mds2

Staining carved recess help

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Inspired by Lawrence's post I decided To make a few wine holder balance thingys. My co-worker's parents have a carvewright and he likes to mess around with it when he goes home to see them.

Anyway, in the picture you will see the carved monogram and where I applied stain. This actually turned out better than what I was imagining. But there has to be a better way. Im not surprised by the bleed. But what else can I try. I have 9 more of these so I can experiment.

A photo posted by mikesnodgrass (@mds22) on May 29, 2012 at 7:00pm PDT

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I was thinking before carving. Didn't even think about them all being carved.

have you tried to sand it after staining? it's posable that it didn't go deep enough that you could sand it out.

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Yes, I did sand it with 80 grit afterwards and it removed a good portion of it.

I'm just thinking there has got to be a better way to do the next one but I don't know what that might be.

I should mention that I did tape off the top flat side of the wine holder before applying the stain. I dont know if that makes any sort of difference or not. But I figured it couldn't hurt.

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The only thing i can think of is to go around the letters with a small artist brush and seal around it with some shellac then stain. If any of the sealer gets in the letters should not be to hard to take a chisel and exacto knife to clean that up before staining. After the stain is dry sand the whole thing and top coat it.

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First off.... im humbled that my work was an inspiration......

I seal the wood after carving in almost every case. Shellac or lacquer will work well. Another factor is the type of finish that you use- marsh's spray ink for example,sits on the surface and doesnt bleed in. I get mine from eagle america wwwing. Im on vacation right now and typing this from a phone but will try to post a quick "how to" when i return if you'd like.

Id love to see the final piece

Lawrence

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One more thing... no need to be careful with neatness when you shelllac... if you dont want it on the final surface just sand/plane off after staining.....

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Like Lawrence said, try Shellac. Also check out Marc's video on the rocking horse charity build: he goes through this step when staining up the mane.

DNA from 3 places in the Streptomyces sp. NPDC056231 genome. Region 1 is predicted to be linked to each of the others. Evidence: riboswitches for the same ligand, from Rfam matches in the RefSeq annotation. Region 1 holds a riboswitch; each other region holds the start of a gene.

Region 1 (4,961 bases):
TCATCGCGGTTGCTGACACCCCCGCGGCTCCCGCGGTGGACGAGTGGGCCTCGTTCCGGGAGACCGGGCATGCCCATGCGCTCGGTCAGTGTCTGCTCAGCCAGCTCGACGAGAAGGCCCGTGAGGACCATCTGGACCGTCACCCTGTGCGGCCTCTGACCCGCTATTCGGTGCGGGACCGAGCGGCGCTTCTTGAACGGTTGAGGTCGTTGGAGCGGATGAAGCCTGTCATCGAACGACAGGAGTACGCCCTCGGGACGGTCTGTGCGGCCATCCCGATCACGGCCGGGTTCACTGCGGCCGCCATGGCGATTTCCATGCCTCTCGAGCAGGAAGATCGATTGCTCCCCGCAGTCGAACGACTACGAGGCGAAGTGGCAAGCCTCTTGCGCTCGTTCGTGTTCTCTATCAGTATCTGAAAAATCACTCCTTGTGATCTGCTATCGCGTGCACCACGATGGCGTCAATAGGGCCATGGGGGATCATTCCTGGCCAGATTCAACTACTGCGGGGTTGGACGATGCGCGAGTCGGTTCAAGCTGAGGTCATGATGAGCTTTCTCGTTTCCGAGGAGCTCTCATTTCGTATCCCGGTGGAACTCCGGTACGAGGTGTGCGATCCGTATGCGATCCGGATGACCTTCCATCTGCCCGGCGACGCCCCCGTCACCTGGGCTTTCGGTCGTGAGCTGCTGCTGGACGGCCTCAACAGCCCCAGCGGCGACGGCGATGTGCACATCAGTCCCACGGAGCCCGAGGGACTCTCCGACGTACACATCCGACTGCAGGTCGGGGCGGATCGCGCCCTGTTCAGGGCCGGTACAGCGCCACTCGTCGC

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A photo posted by mikesnodgrass (@mds22) on May 30, 2012 at 6:56pm PDT

Here is the next test. With the smallest brush I could find I, as delicately as I could, painted the vertical walls with shellac. I'm not made for that sort of thing. Anyway I'm still not happy with the results, but looking at it in person you can see that it really isn't carved very well. Lots of tearout and it isn't close to flat. Maybe need a sharper bit? I have no idea, ive never used the machine.

8 more to mess with. Lol.

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I would recommend using a different font, not more than .06” to .08” deep. And a Woodcraft paint pen.

post-6734-0-68696100-1338443485_thumb.jp

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I do like the paint pens... they are very nice at what they do. Again though just to clarify.... you dont need to be tidy with the shellac. Just paint it on/in and if you dont want it on your final surface just sand/scrape/or plane it off. It would help me if i could see your mpc to see if i have any other suggestions, but i cant view them until i get home from vacation

Lawrence

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I looked at woodcraft's site and I couldn't find anything called a "paint pen". Is there another name for it? Sorry I have no clue about what I am trying to do.

Mpc?

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Here are the finished products. having a garage sale today so I thought I'd set them out. I ended up using acrylic paint in the carved portion than I sprayed them with polyurathane. Im happy with the results, the next batch I plan on doing a little differently.

Now, if someone would buy them...

Dh2hz.jpg

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Those look GREAT (and the wine bottle stands up sideways too!) ;)

Well done and good luck. Even if you don't sell them all perhaps you'll get a future customer

Lawrence

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